There has been so much research done on seatbelt safety. Everyone knows that seatbelts save lives. That’s a fact. I wear my seatbelt religiously. Someone should have told people that in the early sixties. Because I am damn lucky I didn’t have brain damage.
I mentioned this in a previous post, but in the early sixties, people didn’t wear seatbelts. If a child sat in the front seat, and whoever was driving had to stop quickly, the only thing that stopped the child from going through the windshield was “the arm.” Everyone used “the arm.” My grandmother was driving one time and had to stop quickly. I was sitting there, minding my own business, and all of a sudden her arm came right across my neck/chest area when a car almost hit us. Well, she almost hit a car. Did “the arm” work that time? Oh, hell no. I hit the dashboard, which was made out of steel I think, and the next thing you know, blood was trickling down my face. Did I say trickling? I meant to say oozing, flowing like lava. I exaggerate, of course, but I was a kid and blood was a big deal. A paper cut meant death.
I looked over at Grandma. Oh, Grandma, you are going to be in so much trouble with my mom. Mom didn’t like her inlaws much. And my Grandma was crazy. I mean, like really crazy. She once took a train to Philadelphia by herself to see a specialist because she said there were wires coming down behind her teeth. I am sure there was more to that story, but when you are little, you see crazy, you don’t need an explanation. I’d like to know why my mom let me go anywhere with Grandma Orpha. And now she smashed my head open.
We got back to my grandparents house and my Grandma called my mom. I didn’t understand why she didn’t take me to the hospital. It was obvious I needed a couple of stitches, because, well, I was able to donate blood to several people that day. But, she didn’t take me to the hospital and she didn’t take me home to face the Halloween creepy monster music that was my mother. We went back to her house.
“Vickie, I just talked to your mom, and guess what?” Grandma asked with a smile. A crazy smile.
“What?” She left to go into the bathroom.
“I told her we were having so much fun that you would like to stay all weekend with us.” She came back with a wet towel, a band-aid, and unfortunate for me, some rubbing alcohol. Oh, God, she also had that stupid red metholaid. It burnt so badly. I was soon wearing a bandaid over the corner of my right eyebrow.
I didn’t have a problem with staying overnight. They had a cat. Tommy was a kitchen cat. She stayed in a little nook in her kitchen. She wore a collar and had a little rope that was tied to a serving cart or something. I always untied it and got in trouble for letting her into “the living room.” Besides, the cat, Grandpa had a groundhog that he fed. It was pretty tame. And although Grandpa had 1/2 of a grapefruit every freaking day, he also had white powdered sugar donuts. Plus, they let me stay up to watch Bonanza. Score.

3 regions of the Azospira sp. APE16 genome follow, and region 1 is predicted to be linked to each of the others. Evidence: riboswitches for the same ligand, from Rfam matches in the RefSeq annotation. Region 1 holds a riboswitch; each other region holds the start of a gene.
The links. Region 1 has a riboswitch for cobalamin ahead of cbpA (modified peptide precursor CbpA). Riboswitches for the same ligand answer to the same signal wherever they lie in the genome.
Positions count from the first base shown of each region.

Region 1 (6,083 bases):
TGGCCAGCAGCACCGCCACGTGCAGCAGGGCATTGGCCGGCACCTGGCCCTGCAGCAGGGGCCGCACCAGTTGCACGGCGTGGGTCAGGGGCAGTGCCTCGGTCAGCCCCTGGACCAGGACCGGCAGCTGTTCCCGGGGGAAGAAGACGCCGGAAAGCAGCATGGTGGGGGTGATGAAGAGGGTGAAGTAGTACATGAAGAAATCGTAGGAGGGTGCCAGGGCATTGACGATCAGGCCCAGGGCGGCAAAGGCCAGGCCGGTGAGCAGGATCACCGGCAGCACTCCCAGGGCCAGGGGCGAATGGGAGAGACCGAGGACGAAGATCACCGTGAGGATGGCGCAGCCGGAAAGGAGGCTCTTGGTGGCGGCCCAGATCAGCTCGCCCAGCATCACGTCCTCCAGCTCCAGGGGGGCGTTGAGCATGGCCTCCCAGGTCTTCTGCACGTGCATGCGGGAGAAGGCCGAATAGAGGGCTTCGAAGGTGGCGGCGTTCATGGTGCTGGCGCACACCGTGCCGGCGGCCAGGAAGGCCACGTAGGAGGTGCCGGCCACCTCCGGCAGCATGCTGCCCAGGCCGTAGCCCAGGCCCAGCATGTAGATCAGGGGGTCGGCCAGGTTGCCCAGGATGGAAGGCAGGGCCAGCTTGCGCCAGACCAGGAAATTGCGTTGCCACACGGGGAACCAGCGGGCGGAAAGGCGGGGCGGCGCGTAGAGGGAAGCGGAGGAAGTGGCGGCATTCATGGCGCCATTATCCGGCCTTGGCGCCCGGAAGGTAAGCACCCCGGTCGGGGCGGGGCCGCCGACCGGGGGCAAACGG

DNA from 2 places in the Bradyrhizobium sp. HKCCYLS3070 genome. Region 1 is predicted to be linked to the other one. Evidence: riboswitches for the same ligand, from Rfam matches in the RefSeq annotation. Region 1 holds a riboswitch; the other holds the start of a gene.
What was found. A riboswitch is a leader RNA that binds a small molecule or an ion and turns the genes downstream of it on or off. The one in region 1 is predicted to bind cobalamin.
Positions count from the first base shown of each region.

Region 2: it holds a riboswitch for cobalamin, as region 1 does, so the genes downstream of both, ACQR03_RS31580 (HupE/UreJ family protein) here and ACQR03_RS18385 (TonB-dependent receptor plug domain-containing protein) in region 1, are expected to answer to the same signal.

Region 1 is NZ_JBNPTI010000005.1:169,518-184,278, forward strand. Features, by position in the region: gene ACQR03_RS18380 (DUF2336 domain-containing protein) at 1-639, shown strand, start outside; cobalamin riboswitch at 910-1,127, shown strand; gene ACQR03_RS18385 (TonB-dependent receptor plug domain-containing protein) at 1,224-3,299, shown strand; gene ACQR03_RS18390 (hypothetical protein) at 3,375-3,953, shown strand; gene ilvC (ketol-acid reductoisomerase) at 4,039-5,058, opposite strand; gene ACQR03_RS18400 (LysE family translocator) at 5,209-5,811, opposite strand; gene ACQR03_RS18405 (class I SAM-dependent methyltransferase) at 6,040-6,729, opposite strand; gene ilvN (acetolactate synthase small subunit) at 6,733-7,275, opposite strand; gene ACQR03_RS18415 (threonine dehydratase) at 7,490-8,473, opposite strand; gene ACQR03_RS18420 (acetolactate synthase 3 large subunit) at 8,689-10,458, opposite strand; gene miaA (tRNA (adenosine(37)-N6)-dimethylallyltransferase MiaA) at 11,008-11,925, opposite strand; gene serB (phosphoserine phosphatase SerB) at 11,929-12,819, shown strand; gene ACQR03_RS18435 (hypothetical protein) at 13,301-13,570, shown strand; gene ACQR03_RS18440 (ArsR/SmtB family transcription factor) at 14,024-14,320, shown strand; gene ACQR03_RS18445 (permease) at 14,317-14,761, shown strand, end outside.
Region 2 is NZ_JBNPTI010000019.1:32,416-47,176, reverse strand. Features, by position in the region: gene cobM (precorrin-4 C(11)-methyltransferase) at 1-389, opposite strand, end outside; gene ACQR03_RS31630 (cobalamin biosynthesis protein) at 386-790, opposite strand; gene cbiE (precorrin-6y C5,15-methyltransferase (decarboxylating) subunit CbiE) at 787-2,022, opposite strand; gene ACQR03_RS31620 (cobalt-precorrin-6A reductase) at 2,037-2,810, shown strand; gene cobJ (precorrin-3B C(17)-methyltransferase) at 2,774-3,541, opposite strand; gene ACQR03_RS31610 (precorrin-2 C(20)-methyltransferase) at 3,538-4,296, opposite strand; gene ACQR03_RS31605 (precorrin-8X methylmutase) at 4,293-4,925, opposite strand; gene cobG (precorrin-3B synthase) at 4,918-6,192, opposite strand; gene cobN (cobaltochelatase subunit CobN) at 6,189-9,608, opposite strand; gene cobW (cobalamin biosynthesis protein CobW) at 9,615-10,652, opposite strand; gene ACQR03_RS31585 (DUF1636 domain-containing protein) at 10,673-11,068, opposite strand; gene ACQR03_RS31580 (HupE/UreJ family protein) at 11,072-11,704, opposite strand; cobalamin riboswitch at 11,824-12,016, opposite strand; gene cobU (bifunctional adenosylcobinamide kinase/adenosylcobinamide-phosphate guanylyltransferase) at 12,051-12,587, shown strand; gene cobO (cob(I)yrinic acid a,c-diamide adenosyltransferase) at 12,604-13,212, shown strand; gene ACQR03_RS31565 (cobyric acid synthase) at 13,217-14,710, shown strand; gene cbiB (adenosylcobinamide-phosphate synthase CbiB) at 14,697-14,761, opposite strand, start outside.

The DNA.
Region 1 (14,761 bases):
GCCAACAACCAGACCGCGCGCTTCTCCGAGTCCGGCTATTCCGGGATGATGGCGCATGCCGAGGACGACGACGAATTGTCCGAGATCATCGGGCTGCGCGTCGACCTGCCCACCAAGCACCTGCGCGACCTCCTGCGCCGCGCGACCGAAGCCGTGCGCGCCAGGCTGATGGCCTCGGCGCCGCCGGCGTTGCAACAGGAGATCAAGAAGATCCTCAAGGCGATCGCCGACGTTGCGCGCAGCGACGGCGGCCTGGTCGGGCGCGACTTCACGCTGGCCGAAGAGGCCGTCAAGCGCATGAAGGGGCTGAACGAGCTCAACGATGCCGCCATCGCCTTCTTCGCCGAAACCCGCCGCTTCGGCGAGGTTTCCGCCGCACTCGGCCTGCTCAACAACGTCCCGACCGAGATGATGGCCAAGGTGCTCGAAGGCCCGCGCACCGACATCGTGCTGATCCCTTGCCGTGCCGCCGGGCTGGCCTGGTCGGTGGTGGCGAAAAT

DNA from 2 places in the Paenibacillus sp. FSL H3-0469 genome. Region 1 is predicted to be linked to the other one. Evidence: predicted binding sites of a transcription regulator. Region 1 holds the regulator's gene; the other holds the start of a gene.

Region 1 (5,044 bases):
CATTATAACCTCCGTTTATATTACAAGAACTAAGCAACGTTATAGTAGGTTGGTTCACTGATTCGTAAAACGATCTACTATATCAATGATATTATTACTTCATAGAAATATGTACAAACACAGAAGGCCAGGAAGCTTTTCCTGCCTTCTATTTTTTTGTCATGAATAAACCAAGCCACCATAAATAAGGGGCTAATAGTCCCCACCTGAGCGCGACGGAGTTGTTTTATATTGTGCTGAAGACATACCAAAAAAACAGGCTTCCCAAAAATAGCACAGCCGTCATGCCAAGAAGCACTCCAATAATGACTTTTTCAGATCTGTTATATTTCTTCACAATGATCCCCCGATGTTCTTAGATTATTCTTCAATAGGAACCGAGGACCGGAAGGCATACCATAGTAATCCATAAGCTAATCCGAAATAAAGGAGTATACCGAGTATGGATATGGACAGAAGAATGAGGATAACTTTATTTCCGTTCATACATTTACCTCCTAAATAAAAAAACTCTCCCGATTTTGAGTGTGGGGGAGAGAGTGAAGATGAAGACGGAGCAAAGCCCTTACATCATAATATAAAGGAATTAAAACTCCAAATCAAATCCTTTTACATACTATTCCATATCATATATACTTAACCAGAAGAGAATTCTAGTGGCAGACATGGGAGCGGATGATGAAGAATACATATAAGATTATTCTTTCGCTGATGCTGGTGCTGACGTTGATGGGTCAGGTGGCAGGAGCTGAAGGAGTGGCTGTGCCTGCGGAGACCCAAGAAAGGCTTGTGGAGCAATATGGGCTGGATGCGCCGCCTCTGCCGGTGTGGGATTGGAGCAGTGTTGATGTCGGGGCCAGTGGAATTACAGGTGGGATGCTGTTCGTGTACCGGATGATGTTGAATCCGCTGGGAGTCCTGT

Grandma sent Grandpa to my house to collect a change of clothes or two, pajamas and the needed accessories to spend the weekend. That was good, because I had blood all over my blouse. My mom was not going to be happy. Hell, we had to change if we got a little bit of water on our clothes. We weren’t allowed anywhere near mud. I remember one time a neighbor’s cat pooped in the sandbox and my mom lost her mind. That was the end of the sandbox.
So, I stayed at my grandparent’s house for the weekend. Little did I know that the only reason I stayed there was to cover up my smashed head. My crazy grandma thought that my wound would disappear by Monday morning. Well, it didn’t, and it did leave a scar. And I wasn’t allowed in the car with grandma anymore. And I don’t believe I remember my mom ever saying another word to her. Ever. I’m sure she did, but I didn’t see any eye contact between them. And I was looking. It was Crazy vs. Crazy. It would have been a good fight. Boy, would I have liked to have been a fly on the wall for that conversation.
My mom didn’t use “the arm” with us. The three of us sat in the back seat. We had an old 1955 Victoria convertible or something like that. There was a metal emblem in the middle of the backseat. How stupid. I always had to sit in the middle of the backseat. I don’t know why, but I did. Now, remember, we still didn’t have seat belts, and if there were seatbelts in the car, we never had to wear them.
Now, I will tell you right now, that if I wore a seatbelt, I would have been brain damaged by the time we got rid of that car. When we fought in the back seat, my mom would yell at us to no avail. Then she would use “the arm.” But, this was a different kind of arm. This arm flailed left and right to smack us. It was like her arm was a fly swatter and we were the damn flies. Most of the time I was able to zig and zag because I didn’t have a seat belt on and squirmed all over the backseat while she was driving with one hand and looking to hit with the other. When I tried to avoid “the arm,” my head would snap back and hit the metal emblem in the middle of the backseat. And I would cry. And my mom would always say, “God’s punishing you.” Yeah, ok. You know, whatever.
The thing about “the arm” was that the hand attached to it was creepy. My mom had burned her hand as a child and had a terrible scar swirling around in the palm of her hand. It was ugly. So, we definitely hated it when that thing came at us.
In the end, we survived not wearing seatbelts. The “seatbelt” arm rarely worked, while the “beat the hell out of you” arm worked most of the time, despite the zigging and zagging.
And I still have a scar hiding in my eyebrow to prove that.